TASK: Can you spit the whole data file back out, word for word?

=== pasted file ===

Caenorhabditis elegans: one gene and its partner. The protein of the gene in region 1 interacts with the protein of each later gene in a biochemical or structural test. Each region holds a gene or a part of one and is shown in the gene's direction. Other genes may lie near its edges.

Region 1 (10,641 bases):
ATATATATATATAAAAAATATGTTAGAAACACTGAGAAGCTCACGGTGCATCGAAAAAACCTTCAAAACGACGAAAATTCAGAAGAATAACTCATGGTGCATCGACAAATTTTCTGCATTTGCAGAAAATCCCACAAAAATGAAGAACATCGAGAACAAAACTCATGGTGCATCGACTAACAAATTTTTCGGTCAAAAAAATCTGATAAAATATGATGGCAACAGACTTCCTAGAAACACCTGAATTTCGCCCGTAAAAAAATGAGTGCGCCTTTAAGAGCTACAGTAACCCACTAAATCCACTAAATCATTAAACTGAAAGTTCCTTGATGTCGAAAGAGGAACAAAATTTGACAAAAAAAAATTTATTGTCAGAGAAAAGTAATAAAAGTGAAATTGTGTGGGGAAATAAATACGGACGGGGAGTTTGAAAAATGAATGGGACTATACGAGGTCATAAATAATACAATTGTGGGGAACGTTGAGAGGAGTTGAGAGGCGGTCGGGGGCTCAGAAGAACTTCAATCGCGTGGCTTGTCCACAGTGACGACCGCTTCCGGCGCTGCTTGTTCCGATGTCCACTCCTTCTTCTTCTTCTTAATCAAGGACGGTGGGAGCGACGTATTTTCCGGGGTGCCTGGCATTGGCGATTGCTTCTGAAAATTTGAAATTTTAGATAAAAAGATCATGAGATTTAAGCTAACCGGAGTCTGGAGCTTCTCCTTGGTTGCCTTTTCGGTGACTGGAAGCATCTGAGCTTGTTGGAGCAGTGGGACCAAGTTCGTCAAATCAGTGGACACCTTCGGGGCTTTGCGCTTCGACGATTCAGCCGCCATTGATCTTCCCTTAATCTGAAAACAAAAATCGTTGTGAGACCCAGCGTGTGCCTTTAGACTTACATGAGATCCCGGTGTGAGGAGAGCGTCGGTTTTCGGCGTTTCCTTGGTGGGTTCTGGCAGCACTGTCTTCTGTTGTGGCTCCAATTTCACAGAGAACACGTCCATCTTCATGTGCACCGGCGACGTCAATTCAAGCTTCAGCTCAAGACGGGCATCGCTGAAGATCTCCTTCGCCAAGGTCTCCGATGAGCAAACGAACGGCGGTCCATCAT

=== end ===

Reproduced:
Caenorhabditis elegans: one gene and its partner. The protein of the gene in region 1 interacts with the protein of each later gene in a biochemical or structural test. Each region holds a gene or a part of one and is shown in the gene's direction. Other genes may lie near its edges.

Region 1 (10,641 bases):
ATATATATATATAAAAAATATGTTAGAAACACTGAGAAGCTCACGGTGCATCGAAAAAACCTTCAAAACGACGAAAATTCAGAAGAATAACTCATGGTGCATCGACAAATTTTCTGCATTTGCAGAAAATCCCACAAAAATGAAGAACATCGAGAACAAAACTCATGGTGCATCGACTAACAAATTTTTCGGTCAAAAAAATCTGATAAAATATGATGGCAACAGACTTCCTAGAAACACCTGAATTTCGCCCGTAAAAAAATGAGTGCGCCTTTAAGAGCTACAGTAACCCACTAAATCCACTAAATCATTAAACTGAAAGTTCCTTGATGTCGAAAGAGGAACAAAATTTGACAAAAAAAAATTTATTGTCAGAGAAAAGTAATAAAAGTGAAATTGTGTGGGGAAATAAATACGGACGGGGAGTTTGAAAAATGAATGGGACTATACGAGGTCATAAATAATACAATTGTGGGGAACGTTGAGAGGAGTTGAGAGGCGGTCGGGGGCTCAGAAGAACTTCAATCGCGTGGCTTGTCCACAGTGACGACCGCTTCCGGCGCTGCTTGTTCCGATGTCCACTCCTTCTTCTTCTTCTTAATCAAGGACGGTGGGAGCGACGTATTTTCCGGGGTGCCTGGCATTGGCGATTGCTTCTGAAAATTTGAAATTTTAGATAAAAAGATCATGAGATTTAAGCTAACCGGAGTCTGGAGCTTCTCCTTGGTTGCCTTTTCGGTGACTGGAAGCATCTGAGCTTGTTGGAGCAGTGGGACCAAGTTCGTCAAATCAGTGGACACCTTCGGGGCTTTGCGCTTCGACGATTCAGCCGCCATTGATCTTCCCTTAATCTGAAAACAAAAATCGTTGTGAGACCCAGCGTGTGCCTTTAGACTTACATGAGATCCCGGTGTGAGGAGAGCGTCGGTTTTCGGCGTTTCCTTGGTGGGTTCTGGCAGCACTGTCTTCTGTTGTGGCTCCAATTTCACAGAGAACACGTCCATCTTCATGTGCACCGGCGACGTCAATTCAAGCTTCAGCTCAAGACGGGCATCGCTGAAGATCTCCTTCGCCAAGGTCTCCGATGAGCAAACGAACGGCGGTCCATCAT